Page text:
This teenage girl, she bends over, her school uniform skirt slipping up to show the two perfect halves of her ass, and she picks the notebook up with her tiny little hands. “A death notebook? What the hell is this?”
Light, following her home, all he can think about is the cycle beginning again. He doesn’t think about how this is the slowest way of killing someone without actually ending their life, and, for sure, he doesn’t think about that old adage, the one that says misery loves company.
This girl, she’s not scared of him at all.
“I’ve seen weirder things,” the girl insists, and she writes down names by the dozen with a pink stationary pen.
These names, they’re all classmates that have wronged her somehow, called her a name, didn’t give her the answers to a test. This girl, she’s a good maybe-daughter of Kira in that she can hide and she can plan, but she doesn’t write down a single significant name.
“Shouldn’t you write down the names of criminals, too?” He bends over her shoulder, and, beneath his breath, he asks, “Don’t you want to put a heart attack in the chest of every drug lord? Don’t you want to make serial killers slit their wrists, paint walls with their own blood?”
Days later, about the criminals, the girl says, “Why would I want to do that? There are, like, no criminals, these days, because everyone is so scared of getting punished Kira. There would be no one for me to kill, even if I wanted to do something half-assed like that.” She shuts the book and hands it to Light, over her shoulder. “I’m done with this. Get out of here.”
Light, his big clawed mitts shake around the notebook. “W-what? Are you sure?”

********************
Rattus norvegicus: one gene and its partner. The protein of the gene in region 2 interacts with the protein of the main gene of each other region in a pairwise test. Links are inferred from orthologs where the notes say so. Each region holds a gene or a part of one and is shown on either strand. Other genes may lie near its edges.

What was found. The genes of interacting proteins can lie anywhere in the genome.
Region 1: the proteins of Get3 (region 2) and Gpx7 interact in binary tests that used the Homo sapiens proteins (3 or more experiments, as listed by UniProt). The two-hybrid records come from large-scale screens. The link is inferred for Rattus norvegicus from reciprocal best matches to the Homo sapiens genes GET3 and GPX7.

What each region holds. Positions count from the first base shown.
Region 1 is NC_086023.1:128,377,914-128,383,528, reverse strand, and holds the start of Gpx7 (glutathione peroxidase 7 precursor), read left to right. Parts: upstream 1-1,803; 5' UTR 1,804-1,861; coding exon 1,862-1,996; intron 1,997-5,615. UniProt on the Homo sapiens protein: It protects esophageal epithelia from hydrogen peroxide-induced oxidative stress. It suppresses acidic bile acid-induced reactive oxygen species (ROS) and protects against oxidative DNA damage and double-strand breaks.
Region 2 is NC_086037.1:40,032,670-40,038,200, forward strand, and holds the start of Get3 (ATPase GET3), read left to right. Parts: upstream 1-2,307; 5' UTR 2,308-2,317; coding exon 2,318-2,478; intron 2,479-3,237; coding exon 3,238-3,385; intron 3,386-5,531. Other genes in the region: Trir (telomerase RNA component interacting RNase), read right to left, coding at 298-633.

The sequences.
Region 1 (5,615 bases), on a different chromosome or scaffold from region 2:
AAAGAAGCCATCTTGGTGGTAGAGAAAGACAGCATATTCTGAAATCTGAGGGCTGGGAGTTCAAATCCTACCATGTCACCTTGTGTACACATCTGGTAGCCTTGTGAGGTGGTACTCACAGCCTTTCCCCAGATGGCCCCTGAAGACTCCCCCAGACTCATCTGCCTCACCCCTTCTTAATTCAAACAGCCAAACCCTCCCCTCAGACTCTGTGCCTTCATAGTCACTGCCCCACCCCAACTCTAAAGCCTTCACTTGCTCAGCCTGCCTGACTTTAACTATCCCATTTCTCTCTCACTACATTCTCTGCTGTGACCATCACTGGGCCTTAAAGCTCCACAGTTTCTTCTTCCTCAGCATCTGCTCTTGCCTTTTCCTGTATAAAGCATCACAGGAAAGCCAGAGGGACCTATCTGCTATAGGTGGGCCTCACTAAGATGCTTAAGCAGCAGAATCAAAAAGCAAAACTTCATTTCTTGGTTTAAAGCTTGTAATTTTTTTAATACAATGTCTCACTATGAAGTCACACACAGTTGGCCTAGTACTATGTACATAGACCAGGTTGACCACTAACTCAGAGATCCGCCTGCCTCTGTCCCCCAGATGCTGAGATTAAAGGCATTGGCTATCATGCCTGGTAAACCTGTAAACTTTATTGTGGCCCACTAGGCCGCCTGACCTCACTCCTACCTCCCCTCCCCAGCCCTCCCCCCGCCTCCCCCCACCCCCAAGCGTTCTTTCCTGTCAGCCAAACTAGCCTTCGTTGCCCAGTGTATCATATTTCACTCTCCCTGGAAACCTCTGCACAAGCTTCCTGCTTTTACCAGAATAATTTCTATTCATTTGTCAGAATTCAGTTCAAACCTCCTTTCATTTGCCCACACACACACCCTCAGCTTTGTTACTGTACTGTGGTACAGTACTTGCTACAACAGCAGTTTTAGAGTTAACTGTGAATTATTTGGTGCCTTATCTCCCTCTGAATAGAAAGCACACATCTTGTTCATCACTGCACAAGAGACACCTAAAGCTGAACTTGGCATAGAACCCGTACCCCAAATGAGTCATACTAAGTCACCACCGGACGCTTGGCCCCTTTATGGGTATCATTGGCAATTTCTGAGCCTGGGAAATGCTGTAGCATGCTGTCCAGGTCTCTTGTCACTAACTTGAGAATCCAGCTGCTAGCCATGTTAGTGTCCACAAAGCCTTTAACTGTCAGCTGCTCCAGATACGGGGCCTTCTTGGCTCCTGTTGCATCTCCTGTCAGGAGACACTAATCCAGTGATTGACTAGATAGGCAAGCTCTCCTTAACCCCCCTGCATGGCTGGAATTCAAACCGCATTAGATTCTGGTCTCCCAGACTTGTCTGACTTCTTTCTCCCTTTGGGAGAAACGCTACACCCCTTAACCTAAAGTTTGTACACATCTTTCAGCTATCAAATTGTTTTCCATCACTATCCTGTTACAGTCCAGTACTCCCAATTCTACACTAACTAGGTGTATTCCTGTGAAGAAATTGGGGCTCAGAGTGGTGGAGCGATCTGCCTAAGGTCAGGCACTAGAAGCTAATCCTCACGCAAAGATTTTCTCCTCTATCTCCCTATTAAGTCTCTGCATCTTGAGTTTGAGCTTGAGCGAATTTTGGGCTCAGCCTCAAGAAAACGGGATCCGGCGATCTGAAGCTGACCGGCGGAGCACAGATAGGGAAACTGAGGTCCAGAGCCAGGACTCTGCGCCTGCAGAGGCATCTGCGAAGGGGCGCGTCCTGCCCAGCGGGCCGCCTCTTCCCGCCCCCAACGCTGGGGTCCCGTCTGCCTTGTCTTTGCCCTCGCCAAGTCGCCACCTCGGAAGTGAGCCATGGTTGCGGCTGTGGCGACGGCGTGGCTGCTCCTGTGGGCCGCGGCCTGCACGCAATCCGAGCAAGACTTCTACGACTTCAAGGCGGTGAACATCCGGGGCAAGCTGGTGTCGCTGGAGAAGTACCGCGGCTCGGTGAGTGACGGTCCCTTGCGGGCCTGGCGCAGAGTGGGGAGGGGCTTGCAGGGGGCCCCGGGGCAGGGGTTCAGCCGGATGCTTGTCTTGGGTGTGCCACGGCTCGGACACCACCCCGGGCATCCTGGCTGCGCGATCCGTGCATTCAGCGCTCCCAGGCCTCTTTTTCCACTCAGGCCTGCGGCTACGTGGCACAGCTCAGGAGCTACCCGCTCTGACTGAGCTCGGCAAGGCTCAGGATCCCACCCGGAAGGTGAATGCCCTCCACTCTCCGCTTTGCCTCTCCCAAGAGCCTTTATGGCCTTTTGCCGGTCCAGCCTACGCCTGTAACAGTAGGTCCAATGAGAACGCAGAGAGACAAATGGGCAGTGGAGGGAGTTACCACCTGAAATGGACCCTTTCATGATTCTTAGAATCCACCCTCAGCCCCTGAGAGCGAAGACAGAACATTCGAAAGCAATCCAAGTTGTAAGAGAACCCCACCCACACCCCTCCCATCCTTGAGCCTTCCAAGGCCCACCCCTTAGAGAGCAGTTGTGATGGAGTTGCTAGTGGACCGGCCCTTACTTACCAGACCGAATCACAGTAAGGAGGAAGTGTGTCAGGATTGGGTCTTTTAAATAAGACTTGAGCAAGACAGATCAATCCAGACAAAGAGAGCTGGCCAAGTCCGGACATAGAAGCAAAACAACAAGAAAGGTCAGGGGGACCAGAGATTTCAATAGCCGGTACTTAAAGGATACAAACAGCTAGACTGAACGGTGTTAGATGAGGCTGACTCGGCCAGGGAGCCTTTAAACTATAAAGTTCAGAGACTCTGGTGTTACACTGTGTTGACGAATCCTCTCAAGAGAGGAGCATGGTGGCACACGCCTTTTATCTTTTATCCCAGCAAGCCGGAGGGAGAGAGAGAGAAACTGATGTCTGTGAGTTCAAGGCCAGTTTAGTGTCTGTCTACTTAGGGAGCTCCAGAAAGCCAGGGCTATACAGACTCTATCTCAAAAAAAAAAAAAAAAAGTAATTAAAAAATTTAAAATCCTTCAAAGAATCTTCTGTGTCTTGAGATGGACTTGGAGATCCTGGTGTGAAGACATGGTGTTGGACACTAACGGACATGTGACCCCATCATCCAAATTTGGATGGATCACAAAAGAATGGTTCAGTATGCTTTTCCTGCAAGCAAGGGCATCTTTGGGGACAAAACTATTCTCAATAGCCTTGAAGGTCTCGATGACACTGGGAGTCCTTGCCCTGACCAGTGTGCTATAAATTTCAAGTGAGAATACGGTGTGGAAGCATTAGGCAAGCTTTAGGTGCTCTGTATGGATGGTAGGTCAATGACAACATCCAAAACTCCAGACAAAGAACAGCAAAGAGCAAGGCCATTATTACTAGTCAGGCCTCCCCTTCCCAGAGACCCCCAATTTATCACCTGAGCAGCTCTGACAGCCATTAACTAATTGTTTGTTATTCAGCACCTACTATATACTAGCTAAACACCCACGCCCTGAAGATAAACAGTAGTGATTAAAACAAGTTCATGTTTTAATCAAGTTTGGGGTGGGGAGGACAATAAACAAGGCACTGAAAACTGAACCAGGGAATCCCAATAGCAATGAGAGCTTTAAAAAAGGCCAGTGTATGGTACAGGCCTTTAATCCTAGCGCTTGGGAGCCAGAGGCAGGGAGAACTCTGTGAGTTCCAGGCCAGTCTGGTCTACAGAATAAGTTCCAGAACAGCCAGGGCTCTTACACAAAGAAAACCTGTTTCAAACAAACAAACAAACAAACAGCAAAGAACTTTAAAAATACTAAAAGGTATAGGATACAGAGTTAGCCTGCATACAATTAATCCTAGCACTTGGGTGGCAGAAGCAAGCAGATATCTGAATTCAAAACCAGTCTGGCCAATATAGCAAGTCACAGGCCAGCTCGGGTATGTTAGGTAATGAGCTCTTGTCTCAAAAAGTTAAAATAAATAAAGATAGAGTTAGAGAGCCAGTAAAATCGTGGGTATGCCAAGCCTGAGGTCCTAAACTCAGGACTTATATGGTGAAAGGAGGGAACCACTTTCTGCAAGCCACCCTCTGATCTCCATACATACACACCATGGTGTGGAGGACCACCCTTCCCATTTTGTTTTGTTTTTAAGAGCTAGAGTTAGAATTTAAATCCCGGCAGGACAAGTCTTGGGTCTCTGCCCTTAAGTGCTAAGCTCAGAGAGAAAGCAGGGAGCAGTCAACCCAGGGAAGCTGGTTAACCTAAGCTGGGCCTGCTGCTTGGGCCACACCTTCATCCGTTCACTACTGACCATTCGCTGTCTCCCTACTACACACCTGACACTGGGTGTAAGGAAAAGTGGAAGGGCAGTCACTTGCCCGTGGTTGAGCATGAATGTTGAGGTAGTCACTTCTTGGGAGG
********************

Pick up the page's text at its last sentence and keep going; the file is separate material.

“Dammit, of course, I’m sure. Get out of here.”
Calling after him, the girl screams, “I’ve had my fill of being a murderer!”
Counting one step, counting two steps, Light leaves.
A businessman picks up the death note and uses it to kill his family and then himself, despite Light’s warnings, despite the guilt that flashes through his big dilated pupils, and Light stops believing in the existence of idealistic sons and daughters of god.
For sure, there’s no one who could succeed Kira and do a good job. All these failed apostles. All these greedy, self-centered human beings.
Light, he sits on top of the bus station, and waits, again, for someone else to pick up the death note. By now, he’s watched his maybe-successors fight and fuck and fail forever. Maybe it’s been years since the girl picked up his death note, but he’s seen the whole world speed by his with bulging veiny eyes. Maybe it’s been years since he was killed, but people are still worshipping and fearing Kira. The new Jesus Christ, the unknown martyr for the greatest cause in history.